Reforms and potential create fresh hopes for Indian Partnership

Reforms and potential create fresh hopes for Indian Partnership

Venkat Raman
Auckland, March 2, 2020

Winston Peters with Subrahmanyam Jaishankar at Hyderabad House, New Delhi on February 26, 2020 (Dr S Jaishankar Twitter)

New Zealand appears to have struck the right chord with India and if the statements coming from the Indian capital are any indication, there could be fresh hopes for closer ties.

Foreign Minister Winston Peters and Trade and Export Growth Minister David Parker have just concluded a four-day visit (from February 25 to 28, 2020) to India, which included engagements in the New Delhi and in Mumbai.

A highlight of their visit was a meeting with India’s External Affairs Minister Subrahmanyam Jaishankar in New Delhi on February 26, 2020.

Indo-Pacific Ocean Initiative

Mr Peters said that he expressed New Zealand’s support for India’s leadership on the Indo-Pacific Ocean Initiative, which seeks to promote maritime security cooperation; and the International Solar Alliance, an India-led organisation working to strengthen cooperation on solar energy.

Those would be musical for India, especially the Indo-Pacific Ocean Initiative, which was propounded by India’s Prime Minister Narendra Modi at the East Asia Summit held in Bangkok on November 4, 2019. It included a maritime security pillar fostering rules-based international order.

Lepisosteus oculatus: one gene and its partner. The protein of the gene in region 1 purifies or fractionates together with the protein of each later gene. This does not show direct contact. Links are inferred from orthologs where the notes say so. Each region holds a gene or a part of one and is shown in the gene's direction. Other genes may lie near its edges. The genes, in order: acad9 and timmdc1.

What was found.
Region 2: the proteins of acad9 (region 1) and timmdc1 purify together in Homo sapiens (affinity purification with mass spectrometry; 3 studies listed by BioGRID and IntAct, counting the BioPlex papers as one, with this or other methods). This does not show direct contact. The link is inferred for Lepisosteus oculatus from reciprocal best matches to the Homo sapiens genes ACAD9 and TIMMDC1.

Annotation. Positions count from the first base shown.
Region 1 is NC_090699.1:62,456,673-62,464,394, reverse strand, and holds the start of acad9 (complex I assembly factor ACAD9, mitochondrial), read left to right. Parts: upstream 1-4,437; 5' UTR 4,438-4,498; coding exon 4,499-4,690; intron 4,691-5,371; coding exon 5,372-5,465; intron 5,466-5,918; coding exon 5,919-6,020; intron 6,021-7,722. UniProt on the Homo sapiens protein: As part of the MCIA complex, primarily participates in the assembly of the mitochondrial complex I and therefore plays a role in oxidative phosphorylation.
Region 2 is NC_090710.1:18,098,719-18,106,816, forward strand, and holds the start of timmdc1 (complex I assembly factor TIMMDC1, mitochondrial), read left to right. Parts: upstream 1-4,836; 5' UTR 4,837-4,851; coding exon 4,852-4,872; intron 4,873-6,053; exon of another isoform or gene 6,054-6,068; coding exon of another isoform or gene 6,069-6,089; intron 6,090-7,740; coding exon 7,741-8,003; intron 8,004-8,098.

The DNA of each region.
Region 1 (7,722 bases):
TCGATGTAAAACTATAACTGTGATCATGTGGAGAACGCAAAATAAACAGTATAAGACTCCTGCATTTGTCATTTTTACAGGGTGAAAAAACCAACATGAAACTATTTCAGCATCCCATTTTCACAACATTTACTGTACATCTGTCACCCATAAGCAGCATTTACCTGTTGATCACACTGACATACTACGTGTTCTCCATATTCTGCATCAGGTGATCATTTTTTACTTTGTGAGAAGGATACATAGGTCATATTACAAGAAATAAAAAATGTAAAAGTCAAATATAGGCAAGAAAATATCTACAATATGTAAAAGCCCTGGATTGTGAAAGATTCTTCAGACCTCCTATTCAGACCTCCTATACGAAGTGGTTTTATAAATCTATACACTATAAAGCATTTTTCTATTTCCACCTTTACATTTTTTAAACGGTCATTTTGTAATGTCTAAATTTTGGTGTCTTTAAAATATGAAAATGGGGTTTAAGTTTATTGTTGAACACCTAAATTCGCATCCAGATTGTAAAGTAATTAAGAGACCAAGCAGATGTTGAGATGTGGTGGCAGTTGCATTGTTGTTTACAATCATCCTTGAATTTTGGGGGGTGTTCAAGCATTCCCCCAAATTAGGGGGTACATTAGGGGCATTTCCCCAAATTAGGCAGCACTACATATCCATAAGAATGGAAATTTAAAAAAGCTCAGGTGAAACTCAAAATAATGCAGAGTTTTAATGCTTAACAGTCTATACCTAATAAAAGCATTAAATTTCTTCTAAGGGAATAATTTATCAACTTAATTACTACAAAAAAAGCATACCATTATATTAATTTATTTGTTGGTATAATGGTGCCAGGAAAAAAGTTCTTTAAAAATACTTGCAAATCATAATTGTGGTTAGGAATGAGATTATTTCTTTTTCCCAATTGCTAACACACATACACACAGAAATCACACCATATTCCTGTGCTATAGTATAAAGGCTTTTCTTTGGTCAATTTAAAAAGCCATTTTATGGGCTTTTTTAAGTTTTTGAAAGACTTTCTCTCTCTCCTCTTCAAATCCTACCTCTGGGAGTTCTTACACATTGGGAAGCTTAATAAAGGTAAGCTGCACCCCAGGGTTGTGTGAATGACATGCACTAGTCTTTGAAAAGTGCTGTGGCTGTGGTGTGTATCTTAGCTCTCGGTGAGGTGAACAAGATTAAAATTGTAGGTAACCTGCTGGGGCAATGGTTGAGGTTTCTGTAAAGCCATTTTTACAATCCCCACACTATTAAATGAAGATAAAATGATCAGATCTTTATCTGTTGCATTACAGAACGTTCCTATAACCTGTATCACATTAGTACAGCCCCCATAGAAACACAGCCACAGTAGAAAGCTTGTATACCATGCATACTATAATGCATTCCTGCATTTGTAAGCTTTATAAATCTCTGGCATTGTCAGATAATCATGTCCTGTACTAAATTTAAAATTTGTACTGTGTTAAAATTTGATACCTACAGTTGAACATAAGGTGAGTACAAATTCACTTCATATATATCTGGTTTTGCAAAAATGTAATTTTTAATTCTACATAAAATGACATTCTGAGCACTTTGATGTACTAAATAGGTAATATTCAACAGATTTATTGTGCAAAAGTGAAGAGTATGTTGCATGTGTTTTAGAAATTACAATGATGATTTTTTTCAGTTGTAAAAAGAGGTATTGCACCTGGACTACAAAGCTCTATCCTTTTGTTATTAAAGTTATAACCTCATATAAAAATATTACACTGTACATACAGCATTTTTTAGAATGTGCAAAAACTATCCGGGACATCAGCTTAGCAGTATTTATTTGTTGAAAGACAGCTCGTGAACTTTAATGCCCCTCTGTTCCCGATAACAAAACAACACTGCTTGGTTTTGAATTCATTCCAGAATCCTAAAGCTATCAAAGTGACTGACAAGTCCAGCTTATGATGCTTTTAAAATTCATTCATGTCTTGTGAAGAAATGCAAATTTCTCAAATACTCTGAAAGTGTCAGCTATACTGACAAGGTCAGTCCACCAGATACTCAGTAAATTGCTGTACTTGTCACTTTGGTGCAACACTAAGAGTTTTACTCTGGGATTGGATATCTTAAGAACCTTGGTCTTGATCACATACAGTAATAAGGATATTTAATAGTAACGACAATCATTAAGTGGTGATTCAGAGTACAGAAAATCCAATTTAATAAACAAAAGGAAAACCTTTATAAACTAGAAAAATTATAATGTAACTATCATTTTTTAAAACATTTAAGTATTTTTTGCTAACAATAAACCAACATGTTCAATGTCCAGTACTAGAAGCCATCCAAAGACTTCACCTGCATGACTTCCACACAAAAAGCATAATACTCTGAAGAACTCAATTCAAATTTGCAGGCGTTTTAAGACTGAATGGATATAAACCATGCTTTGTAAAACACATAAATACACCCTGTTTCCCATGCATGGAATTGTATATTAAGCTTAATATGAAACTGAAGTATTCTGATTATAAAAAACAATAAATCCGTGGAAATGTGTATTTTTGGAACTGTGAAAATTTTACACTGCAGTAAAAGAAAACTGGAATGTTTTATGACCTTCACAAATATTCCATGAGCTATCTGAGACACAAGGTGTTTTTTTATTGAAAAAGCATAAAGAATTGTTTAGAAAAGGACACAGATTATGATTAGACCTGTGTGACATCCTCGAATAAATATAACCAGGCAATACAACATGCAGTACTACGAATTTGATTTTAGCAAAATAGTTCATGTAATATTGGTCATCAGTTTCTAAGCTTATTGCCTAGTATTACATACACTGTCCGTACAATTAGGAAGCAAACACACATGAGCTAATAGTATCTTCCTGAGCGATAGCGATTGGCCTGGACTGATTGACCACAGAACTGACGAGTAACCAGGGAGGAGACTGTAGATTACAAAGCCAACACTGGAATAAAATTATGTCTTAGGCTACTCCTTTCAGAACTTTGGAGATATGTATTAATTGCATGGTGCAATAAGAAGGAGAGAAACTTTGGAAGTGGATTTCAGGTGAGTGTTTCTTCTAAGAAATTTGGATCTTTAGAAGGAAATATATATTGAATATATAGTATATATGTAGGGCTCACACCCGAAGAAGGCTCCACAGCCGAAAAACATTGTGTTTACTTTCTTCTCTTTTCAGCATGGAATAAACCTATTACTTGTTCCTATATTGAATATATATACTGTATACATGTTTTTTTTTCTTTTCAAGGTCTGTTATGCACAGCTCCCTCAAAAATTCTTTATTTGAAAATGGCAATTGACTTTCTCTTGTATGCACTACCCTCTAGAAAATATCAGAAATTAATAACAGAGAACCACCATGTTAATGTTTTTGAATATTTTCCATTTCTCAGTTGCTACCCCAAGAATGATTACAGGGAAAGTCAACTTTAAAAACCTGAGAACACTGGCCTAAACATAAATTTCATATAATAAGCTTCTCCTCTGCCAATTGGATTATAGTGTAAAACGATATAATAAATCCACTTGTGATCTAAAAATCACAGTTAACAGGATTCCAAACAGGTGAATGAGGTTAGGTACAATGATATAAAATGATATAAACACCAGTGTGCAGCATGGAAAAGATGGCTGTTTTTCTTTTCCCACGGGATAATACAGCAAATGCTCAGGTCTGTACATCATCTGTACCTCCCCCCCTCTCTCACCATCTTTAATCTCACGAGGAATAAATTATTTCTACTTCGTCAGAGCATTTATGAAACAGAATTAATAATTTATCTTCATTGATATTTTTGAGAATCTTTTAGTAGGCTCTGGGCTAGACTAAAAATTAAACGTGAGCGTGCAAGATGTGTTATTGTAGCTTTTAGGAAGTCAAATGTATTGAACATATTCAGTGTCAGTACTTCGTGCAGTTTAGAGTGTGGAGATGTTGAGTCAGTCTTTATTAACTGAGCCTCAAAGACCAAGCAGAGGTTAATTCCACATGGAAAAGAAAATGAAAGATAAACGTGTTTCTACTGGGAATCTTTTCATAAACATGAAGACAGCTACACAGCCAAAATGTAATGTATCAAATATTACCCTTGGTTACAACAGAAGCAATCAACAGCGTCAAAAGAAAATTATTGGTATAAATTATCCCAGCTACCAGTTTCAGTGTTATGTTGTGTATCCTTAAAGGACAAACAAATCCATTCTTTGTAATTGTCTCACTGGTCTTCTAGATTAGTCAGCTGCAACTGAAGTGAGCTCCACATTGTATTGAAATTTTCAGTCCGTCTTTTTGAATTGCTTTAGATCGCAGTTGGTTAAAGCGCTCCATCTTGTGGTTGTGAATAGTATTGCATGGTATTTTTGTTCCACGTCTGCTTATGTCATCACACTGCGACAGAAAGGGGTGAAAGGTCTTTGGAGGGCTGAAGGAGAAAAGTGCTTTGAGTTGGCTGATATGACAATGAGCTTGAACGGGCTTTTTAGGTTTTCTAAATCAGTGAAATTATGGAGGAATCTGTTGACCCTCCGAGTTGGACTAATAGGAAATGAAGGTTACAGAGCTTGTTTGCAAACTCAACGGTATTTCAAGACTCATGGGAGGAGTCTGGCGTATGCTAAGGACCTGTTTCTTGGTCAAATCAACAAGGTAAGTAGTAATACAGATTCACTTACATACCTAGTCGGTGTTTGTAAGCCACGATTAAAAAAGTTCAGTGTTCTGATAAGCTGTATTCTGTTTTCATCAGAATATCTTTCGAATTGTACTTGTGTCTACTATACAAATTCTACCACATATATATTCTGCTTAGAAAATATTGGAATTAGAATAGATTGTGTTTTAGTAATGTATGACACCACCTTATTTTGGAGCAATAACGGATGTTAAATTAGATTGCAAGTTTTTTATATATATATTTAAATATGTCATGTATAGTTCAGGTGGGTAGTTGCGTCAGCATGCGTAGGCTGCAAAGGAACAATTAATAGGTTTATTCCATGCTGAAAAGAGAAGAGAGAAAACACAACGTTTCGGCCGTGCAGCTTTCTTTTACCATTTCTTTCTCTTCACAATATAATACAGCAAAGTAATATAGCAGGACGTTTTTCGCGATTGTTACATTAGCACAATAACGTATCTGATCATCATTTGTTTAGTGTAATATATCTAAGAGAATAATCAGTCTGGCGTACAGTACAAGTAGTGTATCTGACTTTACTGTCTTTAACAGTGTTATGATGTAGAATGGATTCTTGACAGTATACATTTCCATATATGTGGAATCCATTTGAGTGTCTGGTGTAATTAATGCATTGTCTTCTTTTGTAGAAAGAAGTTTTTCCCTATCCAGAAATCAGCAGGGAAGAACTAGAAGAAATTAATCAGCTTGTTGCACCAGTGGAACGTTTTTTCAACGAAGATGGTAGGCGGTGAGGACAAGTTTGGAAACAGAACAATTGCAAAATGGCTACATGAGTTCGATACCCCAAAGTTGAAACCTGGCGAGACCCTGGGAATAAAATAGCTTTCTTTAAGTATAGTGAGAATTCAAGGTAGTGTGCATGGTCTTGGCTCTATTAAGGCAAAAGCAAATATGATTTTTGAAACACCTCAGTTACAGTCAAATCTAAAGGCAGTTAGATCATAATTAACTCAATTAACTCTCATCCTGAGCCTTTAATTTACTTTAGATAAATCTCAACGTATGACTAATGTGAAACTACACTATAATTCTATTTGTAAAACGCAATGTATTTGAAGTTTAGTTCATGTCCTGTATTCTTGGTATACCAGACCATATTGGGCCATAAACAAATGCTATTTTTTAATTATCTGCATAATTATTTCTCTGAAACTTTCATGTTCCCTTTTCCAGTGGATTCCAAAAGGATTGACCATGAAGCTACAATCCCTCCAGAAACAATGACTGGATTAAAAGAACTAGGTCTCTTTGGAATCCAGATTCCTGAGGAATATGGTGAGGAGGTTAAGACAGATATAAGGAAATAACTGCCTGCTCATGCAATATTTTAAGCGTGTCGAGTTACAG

Official talks led by Subrahmanyam Jaishankar and Winston Peters (Dr S Jaishankar Twitter)

“It should be a space in which freedom of navigation, overflight, sustainable development, protection of ecology, especially the marine environment, and an open, free, fair and mutually beneficial trade and investment system are guaranteed to all,” Mr Modi said at the meeting.

Mr Peters said that he also discussed the security and economic development in the Indo-Pacific region which includes Australia and Fiji.

He said that he had told Mr Jaishankar of New Zealand’s promise of ‘sustained future political engagement from both sides and by advancing initiatives of mutual interest.’

Political ideologies and approaches have been points of difference between the two countries.